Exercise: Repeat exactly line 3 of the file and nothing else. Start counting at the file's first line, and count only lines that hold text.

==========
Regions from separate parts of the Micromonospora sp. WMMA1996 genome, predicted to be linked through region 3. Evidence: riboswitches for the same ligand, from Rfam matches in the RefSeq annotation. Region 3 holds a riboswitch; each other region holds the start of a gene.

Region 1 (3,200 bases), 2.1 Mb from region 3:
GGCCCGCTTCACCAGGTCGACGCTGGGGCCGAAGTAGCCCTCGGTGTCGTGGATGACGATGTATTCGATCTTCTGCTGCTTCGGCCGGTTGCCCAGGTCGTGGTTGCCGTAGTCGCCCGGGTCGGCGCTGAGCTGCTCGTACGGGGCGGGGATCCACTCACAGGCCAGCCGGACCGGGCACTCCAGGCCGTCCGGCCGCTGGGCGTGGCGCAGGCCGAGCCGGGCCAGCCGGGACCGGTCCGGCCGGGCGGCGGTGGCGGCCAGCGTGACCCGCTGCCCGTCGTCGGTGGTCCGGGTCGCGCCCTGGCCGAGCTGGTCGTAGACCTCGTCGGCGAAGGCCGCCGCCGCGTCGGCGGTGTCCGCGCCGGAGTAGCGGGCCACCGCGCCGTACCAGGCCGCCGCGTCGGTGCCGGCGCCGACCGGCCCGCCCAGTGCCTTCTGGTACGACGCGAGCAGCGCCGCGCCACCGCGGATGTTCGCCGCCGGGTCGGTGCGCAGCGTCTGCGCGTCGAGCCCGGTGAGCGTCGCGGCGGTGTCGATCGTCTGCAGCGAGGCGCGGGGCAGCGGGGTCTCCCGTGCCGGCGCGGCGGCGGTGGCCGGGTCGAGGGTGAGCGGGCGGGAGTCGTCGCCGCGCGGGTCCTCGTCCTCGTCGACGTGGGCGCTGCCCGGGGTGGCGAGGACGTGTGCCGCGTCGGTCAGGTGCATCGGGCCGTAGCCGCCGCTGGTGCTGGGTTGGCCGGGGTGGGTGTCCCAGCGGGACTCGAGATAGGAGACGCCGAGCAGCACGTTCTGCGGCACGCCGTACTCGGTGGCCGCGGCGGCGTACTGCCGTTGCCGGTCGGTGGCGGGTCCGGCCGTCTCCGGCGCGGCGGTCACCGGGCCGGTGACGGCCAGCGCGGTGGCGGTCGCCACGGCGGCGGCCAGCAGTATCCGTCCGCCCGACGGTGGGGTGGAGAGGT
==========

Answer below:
GGCCCGCTTCACCAGGTCGACGCTGGGGCCGAAGTAGCCCTCGGTGTCGTGGATGACGATGTATTCGATCTTCTGCTGCTTCGGCCGGTTGCCCAGGTCGTGGTTGCCGTAGTCGCCCGGGTCGGCGCTGAGCTGCTCGTACGGGGCGGGGATCCACTCACAGGCCAGCCGGACCGGGCACTCCAGGCCGTCCGGCCGCTGGGCGTGGCGCAGGCCGAGCCGGGCCAGCCGGGACCGGTCCGGCCGGGCGGCGGTGGCGGCCAGCGTGACCCGCTGCCCGTCGTCGGTGGTCCGGGTCGCGCCCTGGCCGAGCTGGTCGTAGACCTCGTCGGCGAAGGCCGCCGCCGCGTCGGCGGTGTCCGCGCCGGAGTAGCGGGCCACCGCGCCGTACCAGGCCGCCGCGTCGGTGCCGGCGCCGACCGGCCCGCCCAGTGCCTTCTGGTACGACGCGAGCAGCGCCGCGCCACCGCGGATGTTCGCCGCCGGGTCGGTGCGCAGCGTCTGCGCGTCGAGCCCGGTGAGCGTCGCGGCGGTGTCGATCGTCTGCAGCGAGGCGCGGGGCAGCGGGGTCTCCCGTGCCGGCGCGGCGGCGGTGGCCGGGTCGAGGGTGAGCGGGCGGGAGTCGTCGCCGCGCGGGTCCTCGTCCTCGTCGACGTGGGCGCTGCCCGGGGTGGCGAGGACGTGTGCCGCGTCGGTCAGGTGCATCGGGCCGTAGCCGCCGCTGGTGCTGGGTTGGCCGGGGTGGGTGTCCCAGCGGGACTCGAGATAGGAGACGCCGAGCAGCACGTTCTGCGGCACGCCGTACTCGGTGGCCGCGGCGGCGTACTGCCGTTGCCGGTCGGTGGCGGGTCCGGCCGTCTCCGGCGCGGCGGTCACCGGGCCGGTGACGGCCAGCGCGGTGGCGGTCGCCACGGCGGCGGCCAGCAGTATCCGTCCGCCCGACGGTGGGGTGGAGAGGT